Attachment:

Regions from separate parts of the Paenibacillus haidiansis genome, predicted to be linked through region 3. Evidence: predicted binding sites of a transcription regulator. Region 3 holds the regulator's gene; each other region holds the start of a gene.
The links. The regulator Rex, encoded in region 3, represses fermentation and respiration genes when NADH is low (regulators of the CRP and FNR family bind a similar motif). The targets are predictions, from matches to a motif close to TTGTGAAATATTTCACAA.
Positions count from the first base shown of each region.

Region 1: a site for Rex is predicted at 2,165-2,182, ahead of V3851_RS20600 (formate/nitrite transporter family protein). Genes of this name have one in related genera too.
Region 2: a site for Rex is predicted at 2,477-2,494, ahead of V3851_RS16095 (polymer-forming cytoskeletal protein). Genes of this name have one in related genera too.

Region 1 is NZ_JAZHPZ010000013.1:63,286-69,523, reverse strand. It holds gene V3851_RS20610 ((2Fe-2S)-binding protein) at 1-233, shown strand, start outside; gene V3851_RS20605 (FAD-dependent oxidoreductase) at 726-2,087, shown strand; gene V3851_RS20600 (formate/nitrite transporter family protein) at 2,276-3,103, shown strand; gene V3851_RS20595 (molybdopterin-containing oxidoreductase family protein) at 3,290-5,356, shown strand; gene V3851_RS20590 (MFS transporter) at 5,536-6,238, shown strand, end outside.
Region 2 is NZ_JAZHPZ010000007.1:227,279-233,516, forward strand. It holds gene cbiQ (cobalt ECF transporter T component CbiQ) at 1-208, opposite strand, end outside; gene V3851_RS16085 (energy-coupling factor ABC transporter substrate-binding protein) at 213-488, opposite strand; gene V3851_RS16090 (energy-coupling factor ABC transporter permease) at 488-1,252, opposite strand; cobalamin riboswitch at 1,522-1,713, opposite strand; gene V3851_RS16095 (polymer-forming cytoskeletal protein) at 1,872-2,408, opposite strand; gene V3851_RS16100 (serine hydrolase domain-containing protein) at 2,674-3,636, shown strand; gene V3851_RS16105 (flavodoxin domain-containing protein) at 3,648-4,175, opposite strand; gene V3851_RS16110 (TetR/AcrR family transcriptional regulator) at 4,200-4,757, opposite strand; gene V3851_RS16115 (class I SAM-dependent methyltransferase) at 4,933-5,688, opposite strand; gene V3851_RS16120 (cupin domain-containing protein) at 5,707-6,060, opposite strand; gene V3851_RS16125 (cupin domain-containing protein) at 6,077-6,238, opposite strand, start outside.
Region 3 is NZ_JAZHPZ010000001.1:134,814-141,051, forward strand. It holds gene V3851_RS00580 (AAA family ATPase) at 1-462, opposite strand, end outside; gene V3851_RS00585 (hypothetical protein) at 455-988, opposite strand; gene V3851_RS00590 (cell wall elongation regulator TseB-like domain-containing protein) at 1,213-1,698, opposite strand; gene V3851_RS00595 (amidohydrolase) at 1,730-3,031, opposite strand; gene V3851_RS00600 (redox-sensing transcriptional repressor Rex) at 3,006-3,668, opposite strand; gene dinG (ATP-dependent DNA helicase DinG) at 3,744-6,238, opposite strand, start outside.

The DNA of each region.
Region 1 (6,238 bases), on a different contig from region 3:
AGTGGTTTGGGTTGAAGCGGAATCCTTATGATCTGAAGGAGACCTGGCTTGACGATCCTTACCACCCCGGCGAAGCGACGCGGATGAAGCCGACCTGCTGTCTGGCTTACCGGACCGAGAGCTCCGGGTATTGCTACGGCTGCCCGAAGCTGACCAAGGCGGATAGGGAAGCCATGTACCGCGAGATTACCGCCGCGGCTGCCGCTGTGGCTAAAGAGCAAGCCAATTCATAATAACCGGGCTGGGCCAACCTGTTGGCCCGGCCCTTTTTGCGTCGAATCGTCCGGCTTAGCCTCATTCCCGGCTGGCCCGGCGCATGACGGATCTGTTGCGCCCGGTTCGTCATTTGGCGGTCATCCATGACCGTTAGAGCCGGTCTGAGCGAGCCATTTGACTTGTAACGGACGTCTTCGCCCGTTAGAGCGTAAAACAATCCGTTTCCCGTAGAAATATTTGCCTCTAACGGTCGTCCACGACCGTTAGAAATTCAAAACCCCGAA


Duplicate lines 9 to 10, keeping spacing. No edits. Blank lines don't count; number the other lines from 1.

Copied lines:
The DNA of each region.
Region 1 (6,238 bases), on a different contig from region 3: